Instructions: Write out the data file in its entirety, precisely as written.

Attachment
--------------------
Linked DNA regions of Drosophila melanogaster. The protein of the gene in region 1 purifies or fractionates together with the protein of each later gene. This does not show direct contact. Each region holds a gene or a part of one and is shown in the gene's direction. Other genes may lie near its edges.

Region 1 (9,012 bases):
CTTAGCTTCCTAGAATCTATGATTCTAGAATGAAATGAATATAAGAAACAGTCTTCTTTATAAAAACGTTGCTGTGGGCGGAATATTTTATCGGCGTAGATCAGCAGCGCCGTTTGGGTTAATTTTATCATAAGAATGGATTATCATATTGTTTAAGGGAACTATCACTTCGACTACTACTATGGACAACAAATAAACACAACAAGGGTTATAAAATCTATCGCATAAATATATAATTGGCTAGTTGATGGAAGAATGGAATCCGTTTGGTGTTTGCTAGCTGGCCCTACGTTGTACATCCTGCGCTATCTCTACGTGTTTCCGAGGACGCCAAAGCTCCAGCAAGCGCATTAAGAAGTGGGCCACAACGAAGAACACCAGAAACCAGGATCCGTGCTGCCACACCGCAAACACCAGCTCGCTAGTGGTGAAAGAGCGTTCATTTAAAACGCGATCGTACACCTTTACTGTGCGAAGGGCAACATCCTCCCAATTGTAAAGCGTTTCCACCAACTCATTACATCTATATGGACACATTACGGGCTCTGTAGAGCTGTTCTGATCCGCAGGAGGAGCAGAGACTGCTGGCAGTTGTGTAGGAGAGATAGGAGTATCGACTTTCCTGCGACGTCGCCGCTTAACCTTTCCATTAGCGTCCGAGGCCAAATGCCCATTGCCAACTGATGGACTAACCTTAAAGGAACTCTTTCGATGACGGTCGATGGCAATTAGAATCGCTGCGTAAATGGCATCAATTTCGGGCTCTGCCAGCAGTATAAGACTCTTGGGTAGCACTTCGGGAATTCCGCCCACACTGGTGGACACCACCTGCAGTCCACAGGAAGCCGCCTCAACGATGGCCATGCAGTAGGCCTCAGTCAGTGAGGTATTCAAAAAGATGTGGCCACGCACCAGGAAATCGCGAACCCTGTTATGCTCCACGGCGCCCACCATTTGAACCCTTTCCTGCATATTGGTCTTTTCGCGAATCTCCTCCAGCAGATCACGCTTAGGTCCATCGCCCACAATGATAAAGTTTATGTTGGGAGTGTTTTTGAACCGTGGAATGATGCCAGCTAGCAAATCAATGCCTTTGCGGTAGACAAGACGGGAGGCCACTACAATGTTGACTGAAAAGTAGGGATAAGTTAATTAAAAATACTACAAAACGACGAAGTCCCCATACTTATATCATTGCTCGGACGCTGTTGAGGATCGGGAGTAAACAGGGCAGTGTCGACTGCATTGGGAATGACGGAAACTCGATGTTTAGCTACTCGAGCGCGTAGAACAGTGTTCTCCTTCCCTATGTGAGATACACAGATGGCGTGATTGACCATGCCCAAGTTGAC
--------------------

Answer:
Linked DNA regions of Drosophila melanogaster. The protein of the gene in region 1 purifies or fractionates together with the protein of each later gene. This does not show direct contact. Each region holds a gene or a part of one and is shown in the gene's direction. Other genes may lie near its edges.

Region 1 (9,012 bases):
CTTAGCTTCCTAGAATCTATGATTCTAGAATGAAATGAATATAAGAAACAGTCTTCTTTATAAAAACGTTGCTGTGGGCGGAATATTTTATCGGCGTAGATCAGCAGCGCCGTTTGGGTTAATTTTATCATAAGAATGGATTATCATATTGTTTAAGGGAACTATCACTTCGACTACTACTATGGACAACAAATAAACACAACAAGGGTTATAAAATCTATCGCATAAATATATAATTGGCTAGTTGATGGAAGAATGGAATCCGTTTGGTGTTTGCTAGCTGGCCCTACGTTGTACATCCTGCGCTATCTCTACGTGTTTCCGAGGACGCCAAAGCTCCAGCAAGCGCATTAAGAAGTGGGCCACAACGAAGAACACCAGAAACCAGGATCCGTGCTGCCACACCGCAAACACCAGCTCGCTAGTGGTGAAAGAGCGTTCATTTAAAACGCGATCGTACACCTTTACTGTGCGAAGGGCAACATCCTCCCAATTGTAAAGCGTTTCCACCAACTCATTACATCTATATGGACACATTACGGGCTCTGTAGAGCTGTTCTGATCCGCAGGAGGAGCAGAGACTGCTGGCAGTTGTGTAGGAGAGATAGGAGTATCGACTTTCCTGCGACGTCGCCGCTTAACCTTTCCATTAGCGTCCGAGGCCAAATGCCCATTGCCAACTGATGGACTAACCTTAAAGGAACTCTTTCGATGACGGTCGATGGCAATTAGAATCGCTGCGTAAATGGCATCAATTTCGGGCTCTGCCAGCAGTATAAGACTCTTGGGTAGCACTTCGGGAATTCCGCCCACACTGGTGGACACCACCTGCAGTCCACAGGAAGCCGCCTCAACGATGGCCATGCAGTAGGCCTCAGTCAGTGAGGTATTCAAAAAGATGTGGCCACGCACCAGGAAATCGCGAACCCTGTTATGCTCCACGGCGCCCACCATTTGAACCCTTTCCTGCATATTGGTCTTTTCGCGAATCTCCTCCAGCAGATCACGCTTAGGTCCATCGCCCACAATGATAAAGTTTATGTTGGGAGTGTTTTTGAACCGTGGAATGATGCCAGCTAGCAAATCAATGCCTTTGCGGTAGACAAGACGGGAGGCCACTACAATGTTGACTGAAAAGTAGGGATAAGTTAATTAAAAATACTACAAAACGACGAAGTCCCCATACTTATATCATTGCTCGGACGCTGTTGAGGATCGGGAGTAAACAGGGCAGTGTCGACTGCATTGGGAATGACGGAAACTCGATGTTTAGCTACTCGAGCGCGTAGAACAGTGTTCTCCTTCCCTATGTGAGATACACAGATGGCGTGATTGACCATGCCCAAGTTGAC